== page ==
Words are Powerful, Speak Up

Speak-UPBy Ashley Brandis, CHES, Salt Lake County Health Department Health Educator, Injury Prevention

Lina Nguyen once said “One word can change everything.” Words are powerful and can change how we perceive other people and the surrounding world. Words are used to express emotion. Imagine not being able to communicate with words. Not being able to understand another person. It would be difficult to know how other people feel or why they may feel a certain way. Without communication, we may mistake tears of joy for tears of sorrow. We are so lucky to be able to communicate with others, but sometimes we are afraid of what another person may think. We would never want to offend a friend or family member, but what if one word could save your life?

Teen-Driver-MaleDriver-Web700wWhen you are a passenger in a car make sure to speak up when the driver is not being safe. As a passenger, you have more influence than you think. Too often we hear about tragedy on the road where multiple people have been injured or killed because the driver made an unsafe decision.

Motor vehicle crashes are the leading cause of death for teens in the U.S. The good news is that most teen motor vehicle crashes are preventable. Making a few smart decisions can lower your risk of serious injury or death.  Most of us know the basic rules of car safety. We should always wear our seat belt, follow the speed limit, don’t drive distracted and never drive impaired. These are all great ways to stay safe in the car, but we often forget to speak up.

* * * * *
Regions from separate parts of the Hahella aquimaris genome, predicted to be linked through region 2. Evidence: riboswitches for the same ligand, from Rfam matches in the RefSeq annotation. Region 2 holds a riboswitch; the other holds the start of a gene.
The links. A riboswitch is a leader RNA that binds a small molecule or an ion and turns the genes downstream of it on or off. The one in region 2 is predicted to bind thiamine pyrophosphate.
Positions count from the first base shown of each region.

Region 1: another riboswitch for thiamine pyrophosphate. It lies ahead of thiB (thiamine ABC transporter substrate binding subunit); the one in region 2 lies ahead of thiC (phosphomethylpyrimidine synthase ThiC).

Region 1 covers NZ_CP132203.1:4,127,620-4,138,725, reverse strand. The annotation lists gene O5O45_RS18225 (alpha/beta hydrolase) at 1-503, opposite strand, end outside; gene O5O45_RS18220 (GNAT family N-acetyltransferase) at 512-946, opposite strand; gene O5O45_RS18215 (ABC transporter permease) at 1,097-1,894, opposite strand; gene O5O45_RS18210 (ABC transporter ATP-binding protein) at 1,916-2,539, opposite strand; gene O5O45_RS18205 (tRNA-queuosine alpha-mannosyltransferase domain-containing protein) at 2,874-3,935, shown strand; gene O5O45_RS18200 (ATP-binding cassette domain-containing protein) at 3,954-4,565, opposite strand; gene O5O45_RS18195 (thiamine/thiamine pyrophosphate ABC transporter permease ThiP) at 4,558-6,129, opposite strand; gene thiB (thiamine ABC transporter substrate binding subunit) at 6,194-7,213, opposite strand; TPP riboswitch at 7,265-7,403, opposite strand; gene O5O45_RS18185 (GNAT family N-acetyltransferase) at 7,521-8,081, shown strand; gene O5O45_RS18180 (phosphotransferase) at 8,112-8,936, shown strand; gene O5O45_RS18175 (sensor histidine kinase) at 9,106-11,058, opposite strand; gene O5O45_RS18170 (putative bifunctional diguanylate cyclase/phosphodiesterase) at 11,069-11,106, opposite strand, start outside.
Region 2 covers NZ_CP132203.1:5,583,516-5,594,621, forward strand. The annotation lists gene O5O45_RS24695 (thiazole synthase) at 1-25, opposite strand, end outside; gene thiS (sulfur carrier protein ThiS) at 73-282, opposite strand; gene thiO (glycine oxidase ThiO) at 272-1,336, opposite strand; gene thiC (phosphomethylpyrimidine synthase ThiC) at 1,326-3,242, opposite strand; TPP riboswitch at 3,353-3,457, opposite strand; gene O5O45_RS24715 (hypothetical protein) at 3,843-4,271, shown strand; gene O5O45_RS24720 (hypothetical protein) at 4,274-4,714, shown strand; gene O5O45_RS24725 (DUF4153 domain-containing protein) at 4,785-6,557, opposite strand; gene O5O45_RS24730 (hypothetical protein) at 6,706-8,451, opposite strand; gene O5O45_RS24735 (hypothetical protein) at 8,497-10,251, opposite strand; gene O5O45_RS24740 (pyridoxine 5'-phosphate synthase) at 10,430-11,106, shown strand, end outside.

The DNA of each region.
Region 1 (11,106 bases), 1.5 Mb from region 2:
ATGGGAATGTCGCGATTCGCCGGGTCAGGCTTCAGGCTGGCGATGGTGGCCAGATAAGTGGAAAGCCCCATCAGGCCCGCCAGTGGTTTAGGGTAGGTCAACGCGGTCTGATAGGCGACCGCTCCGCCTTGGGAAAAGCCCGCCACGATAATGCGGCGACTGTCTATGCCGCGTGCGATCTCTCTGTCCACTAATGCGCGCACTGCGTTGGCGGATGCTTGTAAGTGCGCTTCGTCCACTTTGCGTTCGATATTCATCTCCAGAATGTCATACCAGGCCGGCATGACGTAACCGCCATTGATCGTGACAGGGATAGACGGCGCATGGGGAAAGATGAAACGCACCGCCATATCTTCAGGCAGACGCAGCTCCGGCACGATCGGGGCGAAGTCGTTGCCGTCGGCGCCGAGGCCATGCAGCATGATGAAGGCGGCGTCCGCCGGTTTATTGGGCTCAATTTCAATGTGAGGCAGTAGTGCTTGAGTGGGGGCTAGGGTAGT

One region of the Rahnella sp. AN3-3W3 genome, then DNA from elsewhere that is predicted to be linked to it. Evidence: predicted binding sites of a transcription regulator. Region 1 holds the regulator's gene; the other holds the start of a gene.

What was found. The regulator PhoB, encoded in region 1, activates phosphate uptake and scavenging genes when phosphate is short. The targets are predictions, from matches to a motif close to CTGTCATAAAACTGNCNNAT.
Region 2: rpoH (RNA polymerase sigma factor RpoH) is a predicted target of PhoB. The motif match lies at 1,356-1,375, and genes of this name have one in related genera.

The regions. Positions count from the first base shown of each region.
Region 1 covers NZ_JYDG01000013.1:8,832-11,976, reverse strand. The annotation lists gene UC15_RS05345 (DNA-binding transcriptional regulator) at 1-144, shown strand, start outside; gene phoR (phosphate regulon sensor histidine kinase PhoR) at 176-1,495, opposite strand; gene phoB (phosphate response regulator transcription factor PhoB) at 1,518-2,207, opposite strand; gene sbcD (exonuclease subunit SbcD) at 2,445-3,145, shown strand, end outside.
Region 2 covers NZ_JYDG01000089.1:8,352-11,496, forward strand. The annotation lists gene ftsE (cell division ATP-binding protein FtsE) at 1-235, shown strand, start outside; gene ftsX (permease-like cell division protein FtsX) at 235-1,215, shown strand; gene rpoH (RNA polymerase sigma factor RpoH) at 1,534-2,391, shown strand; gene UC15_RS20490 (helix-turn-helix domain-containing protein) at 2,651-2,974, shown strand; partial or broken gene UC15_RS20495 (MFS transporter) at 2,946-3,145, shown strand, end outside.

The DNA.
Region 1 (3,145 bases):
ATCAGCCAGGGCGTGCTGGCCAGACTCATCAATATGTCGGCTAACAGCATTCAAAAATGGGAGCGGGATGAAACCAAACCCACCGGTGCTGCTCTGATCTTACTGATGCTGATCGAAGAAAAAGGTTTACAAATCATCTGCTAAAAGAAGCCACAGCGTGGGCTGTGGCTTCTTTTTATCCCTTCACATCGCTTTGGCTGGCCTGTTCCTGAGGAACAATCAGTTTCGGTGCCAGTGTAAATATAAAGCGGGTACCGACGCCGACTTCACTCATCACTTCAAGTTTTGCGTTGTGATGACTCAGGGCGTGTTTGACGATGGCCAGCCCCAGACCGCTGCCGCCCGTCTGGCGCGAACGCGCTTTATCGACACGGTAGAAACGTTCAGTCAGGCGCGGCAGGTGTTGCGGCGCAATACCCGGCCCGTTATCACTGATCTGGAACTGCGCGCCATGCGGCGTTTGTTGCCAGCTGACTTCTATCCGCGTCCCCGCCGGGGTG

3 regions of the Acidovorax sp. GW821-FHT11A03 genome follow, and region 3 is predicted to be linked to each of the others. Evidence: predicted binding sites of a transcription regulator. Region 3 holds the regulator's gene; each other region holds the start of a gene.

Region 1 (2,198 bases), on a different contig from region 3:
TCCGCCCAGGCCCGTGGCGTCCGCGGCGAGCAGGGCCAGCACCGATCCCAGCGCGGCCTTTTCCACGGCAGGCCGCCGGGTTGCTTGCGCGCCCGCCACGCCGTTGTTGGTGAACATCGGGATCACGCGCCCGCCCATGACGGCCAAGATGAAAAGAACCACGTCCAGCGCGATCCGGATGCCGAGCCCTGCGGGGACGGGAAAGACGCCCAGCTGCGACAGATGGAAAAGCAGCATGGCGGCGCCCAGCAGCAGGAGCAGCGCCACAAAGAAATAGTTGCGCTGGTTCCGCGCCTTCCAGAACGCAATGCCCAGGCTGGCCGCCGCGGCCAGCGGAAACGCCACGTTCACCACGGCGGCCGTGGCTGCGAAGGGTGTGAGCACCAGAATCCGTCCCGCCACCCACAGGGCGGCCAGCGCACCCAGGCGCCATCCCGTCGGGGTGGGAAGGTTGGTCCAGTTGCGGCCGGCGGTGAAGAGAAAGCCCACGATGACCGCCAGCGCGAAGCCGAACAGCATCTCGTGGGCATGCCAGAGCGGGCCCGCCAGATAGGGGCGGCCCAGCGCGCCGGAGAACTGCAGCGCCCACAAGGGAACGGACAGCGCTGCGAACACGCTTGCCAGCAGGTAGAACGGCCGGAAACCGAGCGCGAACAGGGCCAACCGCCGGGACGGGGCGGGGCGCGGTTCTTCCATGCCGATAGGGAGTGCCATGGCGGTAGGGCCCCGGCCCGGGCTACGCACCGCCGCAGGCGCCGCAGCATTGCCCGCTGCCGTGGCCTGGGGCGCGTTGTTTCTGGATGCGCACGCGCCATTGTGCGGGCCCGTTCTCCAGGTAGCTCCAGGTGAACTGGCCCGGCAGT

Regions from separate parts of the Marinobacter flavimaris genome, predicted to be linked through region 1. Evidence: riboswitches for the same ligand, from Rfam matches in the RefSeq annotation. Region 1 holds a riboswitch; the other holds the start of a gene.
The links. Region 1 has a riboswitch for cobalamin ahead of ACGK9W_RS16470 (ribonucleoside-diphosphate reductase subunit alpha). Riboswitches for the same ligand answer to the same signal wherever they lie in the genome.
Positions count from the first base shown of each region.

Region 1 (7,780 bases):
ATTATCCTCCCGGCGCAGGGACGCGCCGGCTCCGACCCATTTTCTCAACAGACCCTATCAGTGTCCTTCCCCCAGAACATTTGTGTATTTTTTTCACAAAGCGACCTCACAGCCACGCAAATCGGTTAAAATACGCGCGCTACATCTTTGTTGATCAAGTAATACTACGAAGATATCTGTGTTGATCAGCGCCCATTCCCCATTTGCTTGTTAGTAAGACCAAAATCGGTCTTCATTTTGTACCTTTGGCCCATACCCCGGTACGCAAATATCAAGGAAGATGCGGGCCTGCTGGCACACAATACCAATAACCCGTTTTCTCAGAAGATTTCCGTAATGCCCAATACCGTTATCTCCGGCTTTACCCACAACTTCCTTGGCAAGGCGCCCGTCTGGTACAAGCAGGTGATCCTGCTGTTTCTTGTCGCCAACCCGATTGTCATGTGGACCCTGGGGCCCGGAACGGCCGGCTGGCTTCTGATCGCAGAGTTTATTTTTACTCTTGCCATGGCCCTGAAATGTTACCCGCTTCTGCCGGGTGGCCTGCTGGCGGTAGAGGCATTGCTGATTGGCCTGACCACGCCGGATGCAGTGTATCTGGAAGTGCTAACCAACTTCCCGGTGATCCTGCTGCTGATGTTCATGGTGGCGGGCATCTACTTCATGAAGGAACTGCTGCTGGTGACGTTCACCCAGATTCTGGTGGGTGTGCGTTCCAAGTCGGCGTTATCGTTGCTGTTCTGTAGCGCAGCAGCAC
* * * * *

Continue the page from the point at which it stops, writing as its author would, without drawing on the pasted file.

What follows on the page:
The driver is often blamed for the crash, but what about the passengers? Did the passengers in the vehicle tell the driver to slow down or not drive distracted? Did they tell the driver to pull over and let them out of the car? We cannot blame another person for something if we never attempted to intervene. Lina knows the impact one word can make. Click here to hear Lina’s story.

For more information about Injury Prevention you can visit the Salt Lake County Health Department website at www.slco.org/slcohealth or call 385-468-3877.

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